After 10 years, Jim Cregan’s iced coffee brand has revamped, but plans for a cola and its on-trade debut are on hold. For now
A decade has passed since Jimmy’s co-founder Jim Cregan came back from Australia, armed with a new business idea inspired by the “amazing” iced coffee he’d experienced.
With the help of a loan from his parents, Jim and his sister, co-founder Suzie Owen, set up the business, gaining the first listing at Selfridges just months later.
“When you start up a company, I’m a big believer in the stars aligning in terms of both what’s in your control and what’s out of your control working together to create a yes from a buyer.”
He admits things would be a lot more difficult now. And that was before coronavirus. “We were the first premium iced coffee and it was a lot easier to get in touch with buyers back then. We gave Selfridges something they were looking for and we were listed with them as soon as we managed to get a barcode and print the cartons properly.”
After Selfridges came Waitrose, a considered move by Cregan and the team. “You peak first and then you filter down as you become more mainstream.”
Ten years and a boatload of listings later, Cregan puts Jimmy’s success down to enthusiasm, positivity and “never thinking it’s going to fail”.
“You peak first and then you filter down as you become more mainstream”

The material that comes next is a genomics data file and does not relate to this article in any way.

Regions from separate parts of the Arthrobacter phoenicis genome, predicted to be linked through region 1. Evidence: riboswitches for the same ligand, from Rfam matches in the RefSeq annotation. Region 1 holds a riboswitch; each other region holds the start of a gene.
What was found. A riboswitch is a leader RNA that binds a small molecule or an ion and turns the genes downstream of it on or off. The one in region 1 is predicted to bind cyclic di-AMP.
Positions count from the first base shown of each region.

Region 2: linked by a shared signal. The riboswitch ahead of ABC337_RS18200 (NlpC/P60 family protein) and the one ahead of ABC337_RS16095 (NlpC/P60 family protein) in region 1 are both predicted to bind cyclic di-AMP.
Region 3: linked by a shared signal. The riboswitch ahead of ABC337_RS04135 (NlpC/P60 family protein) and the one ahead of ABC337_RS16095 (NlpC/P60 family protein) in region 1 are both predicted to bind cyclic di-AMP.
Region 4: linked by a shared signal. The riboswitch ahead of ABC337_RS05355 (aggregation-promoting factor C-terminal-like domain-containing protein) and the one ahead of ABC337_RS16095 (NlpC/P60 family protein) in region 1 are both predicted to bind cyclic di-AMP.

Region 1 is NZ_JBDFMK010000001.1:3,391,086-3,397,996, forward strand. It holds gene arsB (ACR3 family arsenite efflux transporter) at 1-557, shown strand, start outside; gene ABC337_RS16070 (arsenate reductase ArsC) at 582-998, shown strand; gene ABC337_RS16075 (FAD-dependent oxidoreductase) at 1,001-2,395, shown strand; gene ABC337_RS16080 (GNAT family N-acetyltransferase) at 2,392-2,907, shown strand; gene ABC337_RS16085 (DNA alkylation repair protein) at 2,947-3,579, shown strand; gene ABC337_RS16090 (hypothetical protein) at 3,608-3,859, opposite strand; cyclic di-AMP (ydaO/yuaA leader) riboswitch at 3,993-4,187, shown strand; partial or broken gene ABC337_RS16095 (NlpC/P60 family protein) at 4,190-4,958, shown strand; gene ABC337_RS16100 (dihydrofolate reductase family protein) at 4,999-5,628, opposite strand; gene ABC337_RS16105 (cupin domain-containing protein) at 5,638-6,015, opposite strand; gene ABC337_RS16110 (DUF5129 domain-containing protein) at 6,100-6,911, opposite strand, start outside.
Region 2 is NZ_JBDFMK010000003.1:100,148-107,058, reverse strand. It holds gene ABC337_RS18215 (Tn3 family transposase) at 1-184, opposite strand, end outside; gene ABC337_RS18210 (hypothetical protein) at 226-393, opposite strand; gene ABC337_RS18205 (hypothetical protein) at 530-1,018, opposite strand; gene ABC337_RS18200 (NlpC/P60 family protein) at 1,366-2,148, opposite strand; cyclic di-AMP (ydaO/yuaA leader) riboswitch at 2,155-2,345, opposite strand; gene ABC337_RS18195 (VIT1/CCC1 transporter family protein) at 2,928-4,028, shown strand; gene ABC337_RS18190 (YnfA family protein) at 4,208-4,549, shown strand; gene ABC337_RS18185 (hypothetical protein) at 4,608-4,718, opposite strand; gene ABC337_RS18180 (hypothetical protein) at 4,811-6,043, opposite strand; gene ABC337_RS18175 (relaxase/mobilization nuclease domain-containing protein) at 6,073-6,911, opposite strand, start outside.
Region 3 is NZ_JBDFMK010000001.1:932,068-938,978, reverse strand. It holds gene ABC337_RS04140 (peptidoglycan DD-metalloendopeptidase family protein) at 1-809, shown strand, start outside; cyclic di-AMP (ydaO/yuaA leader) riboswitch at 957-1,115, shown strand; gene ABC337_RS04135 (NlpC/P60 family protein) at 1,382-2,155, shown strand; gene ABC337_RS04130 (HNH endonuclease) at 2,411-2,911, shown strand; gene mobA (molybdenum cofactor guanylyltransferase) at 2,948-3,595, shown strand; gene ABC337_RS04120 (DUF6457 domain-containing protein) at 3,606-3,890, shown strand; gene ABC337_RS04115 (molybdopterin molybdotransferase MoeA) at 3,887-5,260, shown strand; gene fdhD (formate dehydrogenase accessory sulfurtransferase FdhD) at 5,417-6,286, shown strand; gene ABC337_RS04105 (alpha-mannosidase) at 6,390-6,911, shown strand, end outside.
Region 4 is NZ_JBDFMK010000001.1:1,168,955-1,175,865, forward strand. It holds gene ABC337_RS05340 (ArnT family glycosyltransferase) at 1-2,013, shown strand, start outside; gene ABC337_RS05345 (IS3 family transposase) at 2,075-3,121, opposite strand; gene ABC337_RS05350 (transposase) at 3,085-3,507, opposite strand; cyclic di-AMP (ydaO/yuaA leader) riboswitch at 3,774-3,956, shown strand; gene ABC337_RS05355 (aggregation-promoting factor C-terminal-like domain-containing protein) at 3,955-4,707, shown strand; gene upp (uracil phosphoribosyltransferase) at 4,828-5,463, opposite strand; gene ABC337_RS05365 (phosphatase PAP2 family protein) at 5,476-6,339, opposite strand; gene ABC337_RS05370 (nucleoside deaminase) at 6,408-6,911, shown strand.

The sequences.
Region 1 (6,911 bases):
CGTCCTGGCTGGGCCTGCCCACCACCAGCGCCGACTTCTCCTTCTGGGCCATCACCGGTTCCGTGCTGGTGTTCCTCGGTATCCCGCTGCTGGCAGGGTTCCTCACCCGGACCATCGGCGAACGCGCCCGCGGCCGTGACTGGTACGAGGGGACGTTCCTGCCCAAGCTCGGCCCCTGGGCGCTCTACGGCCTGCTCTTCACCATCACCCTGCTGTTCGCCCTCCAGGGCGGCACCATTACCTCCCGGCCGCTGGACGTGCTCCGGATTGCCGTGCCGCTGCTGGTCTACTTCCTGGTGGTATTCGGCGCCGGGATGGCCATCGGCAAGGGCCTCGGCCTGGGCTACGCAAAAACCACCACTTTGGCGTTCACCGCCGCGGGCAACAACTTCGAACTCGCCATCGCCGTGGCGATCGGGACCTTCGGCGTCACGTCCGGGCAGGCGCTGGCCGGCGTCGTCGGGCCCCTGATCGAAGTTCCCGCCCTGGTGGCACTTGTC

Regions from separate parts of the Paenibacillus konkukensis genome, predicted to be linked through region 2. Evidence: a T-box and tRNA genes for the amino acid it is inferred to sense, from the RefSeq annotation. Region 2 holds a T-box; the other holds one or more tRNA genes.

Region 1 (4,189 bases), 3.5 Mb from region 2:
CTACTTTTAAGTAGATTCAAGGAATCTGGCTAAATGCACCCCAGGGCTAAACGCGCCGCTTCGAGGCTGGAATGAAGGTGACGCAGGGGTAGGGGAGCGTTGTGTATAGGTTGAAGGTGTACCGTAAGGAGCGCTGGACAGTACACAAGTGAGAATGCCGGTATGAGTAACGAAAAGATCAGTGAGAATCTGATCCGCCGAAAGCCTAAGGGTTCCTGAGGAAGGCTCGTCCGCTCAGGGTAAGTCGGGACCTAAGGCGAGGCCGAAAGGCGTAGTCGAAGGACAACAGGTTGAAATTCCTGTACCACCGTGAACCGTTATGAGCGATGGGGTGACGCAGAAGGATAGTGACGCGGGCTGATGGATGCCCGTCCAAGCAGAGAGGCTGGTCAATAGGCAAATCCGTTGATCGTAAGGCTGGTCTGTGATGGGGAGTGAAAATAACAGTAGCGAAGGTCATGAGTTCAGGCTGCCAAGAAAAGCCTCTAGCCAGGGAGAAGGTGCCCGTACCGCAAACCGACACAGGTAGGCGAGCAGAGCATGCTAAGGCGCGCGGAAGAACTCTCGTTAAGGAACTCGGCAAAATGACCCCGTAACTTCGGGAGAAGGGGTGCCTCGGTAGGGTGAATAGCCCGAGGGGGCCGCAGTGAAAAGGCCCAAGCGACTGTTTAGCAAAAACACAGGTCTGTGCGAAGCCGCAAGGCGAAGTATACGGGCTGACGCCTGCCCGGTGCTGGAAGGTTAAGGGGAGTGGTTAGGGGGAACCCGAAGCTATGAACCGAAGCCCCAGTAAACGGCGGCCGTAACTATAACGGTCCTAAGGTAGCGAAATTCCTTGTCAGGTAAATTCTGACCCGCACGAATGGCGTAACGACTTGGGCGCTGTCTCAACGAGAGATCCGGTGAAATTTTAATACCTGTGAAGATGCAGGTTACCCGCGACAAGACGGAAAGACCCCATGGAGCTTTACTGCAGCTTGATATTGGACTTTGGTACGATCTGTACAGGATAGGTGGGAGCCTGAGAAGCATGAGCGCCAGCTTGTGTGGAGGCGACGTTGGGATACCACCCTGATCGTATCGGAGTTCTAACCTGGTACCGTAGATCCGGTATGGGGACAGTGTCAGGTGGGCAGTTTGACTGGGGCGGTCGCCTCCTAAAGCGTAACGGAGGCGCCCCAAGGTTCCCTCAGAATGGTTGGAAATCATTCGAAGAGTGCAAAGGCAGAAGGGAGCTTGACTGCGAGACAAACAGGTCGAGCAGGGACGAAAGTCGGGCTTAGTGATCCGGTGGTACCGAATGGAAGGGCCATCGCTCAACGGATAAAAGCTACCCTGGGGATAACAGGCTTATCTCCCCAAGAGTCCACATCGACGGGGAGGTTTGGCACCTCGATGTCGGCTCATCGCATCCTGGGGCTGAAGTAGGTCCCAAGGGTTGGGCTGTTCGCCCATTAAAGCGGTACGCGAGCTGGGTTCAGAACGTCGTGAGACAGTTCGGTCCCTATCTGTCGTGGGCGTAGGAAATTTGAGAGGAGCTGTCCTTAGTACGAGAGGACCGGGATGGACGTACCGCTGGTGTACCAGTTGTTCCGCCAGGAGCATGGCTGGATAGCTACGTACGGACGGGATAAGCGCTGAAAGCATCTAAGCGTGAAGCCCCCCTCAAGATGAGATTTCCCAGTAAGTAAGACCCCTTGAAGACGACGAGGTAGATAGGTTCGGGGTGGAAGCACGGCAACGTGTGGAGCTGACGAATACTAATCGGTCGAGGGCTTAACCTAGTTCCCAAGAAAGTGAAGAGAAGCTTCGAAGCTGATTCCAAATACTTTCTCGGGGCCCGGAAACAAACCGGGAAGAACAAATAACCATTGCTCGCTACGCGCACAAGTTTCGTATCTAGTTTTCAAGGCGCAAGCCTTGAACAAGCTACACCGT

And, aside from a few small reformulations, the product remains “pretty much the same” as the first one that hit shelves all those years ago.
In that time, Starbucks has become the leading dairy drinks brand, but Cregan hasn’t noticed much of a shift in the iced coffee market, npd-wise, so exploration has come from what’s been going on outside that.
However, he’s cautious about diving headfirst into trends, noting they are often short-lived. He prefers to “take a step back, watch for a little while” he says. That’s what he did with the dairy-free market, launching the Oat Latte in July 2017, which has been “quite successful”.
Next - having ditched its former Iced Coffee title for the simpler name of Jimmy’s to allow for expansion outside its current remit - he’s launching Coffee Cola, a combination of cold brew coffee and Jimmy’s own cola recipe, which Cregan describes as “a sparkling, mouth-refreshing palate cleanser with a little caffeine hit”.
He hopes the NPD, which marks the brand’s first foray into the on-trade, will tap into the low & no trend, which Cregan sees as “a pretty big crack, more like a gorge or a canyon - and we want to have rapids of coffee cola going down it”.
It’s also looking to become single-use plastic-free by the end of this year and will set the wheels in motion by replacing its Oat and Skinny Latte SKUs with Oat and Skinny Flat Whites which, like the Original Flat White, are packaged in aluminium cans.
Eventually, Jimmy’s will continue its eco-packaging push with its 330ml Original Latte and Mocha cartons, which have new packs planned for the late summer, and the Original Latte one-litre carton, which Cregan says is “the last piece of the puzzle” and will “probably be the hardest to do”.
“If you’re going to do something properly, let’s go all-out and examine everything”, he says, noting that many of the products even had ‘mini reformulations’ during the rebrand process. And it wasn’t just the cartons that got what Jimmy’s billed “a fresh trim and a new set of kicks”.